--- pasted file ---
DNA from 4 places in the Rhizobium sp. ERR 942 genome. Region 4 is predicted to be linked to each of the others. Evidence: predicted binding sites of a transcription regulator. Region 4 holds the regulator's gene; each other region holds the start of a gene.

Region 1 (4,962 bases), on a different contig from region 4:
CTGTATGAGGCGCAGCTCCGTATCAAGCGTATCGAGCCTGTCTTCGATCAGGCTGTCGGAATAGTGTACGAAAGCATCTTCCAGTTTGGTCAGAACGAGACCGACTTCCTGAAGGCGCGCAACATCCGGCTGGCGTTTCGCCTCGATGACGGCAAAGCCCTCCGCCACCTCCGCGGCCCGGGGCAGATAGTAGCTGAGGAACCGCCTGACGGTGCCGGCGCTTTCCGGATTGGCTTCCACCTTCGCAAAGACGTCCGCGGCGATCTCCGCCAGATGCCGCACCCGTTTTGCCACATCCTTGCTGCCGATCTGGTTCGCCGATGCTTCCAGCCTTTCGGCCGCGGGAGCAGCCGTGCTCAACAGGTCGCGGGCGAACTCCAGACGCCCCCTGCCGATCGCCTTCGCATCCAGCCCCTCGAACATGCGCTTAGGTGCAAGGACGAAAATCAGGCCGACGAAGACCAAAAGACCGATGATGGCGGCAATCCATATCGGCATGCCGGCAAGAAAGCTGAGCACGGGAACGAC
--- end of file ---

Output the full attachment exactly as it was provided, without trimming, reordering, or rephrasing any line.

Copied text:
DNA from 4 places in the Rhizobium sp. ERR 942 genome. Region 4 is predicted to be linked to each of the others. Evidence: predicted binding sites of a transcription regulator. Region 4 holds the regulator's gene; each other region holds the start of a gene.

Region 1 (4,962 bases), on a different contig from region 4:
CTGTATGAGGCGCAGCTCCGTATCAAGCGTATCGAGCCTGTCTTCGATCAGGCTGTCGGAATAGTGTACGAAAGCATCTTCCAGTTTGGTCAGAACGAGACCGACTTCCTGAAGGCGCGCAACATCCGGCTGGCGTTTCGCCTCGATGACGGCAAAGCCCTCCGCCACCTCCGCGGCCCGGGGCAGATAGTAGCTGAGGAACCGCCTGACGGTGCCGGCGCTTTCCGGATTGGCTTCCACCTTCGCAAAGACGTCCGCGGCGATCTCCGCCAGATGCCGCACCCGTTTTGCCACATCCTTGCTGCCGATCTGGTTCGCCGATGCTTCCAGCCTTTCGGCCGCGGGAGCAGCCGTGCTCAACAGGTCGCGGGCGAACTCCAGACGCCCCCTGCCGATCGCCTTCGCATCCAGCCCCTCGAACATGCGCTTAGGTGCAAGGACGAAAATCAGGCCGACGAAGACCAAAAGACCGATGATGGCGGCAATCCATATCGGCATGCCGGCAAGAAAGCTGAGCACGGGAACGAC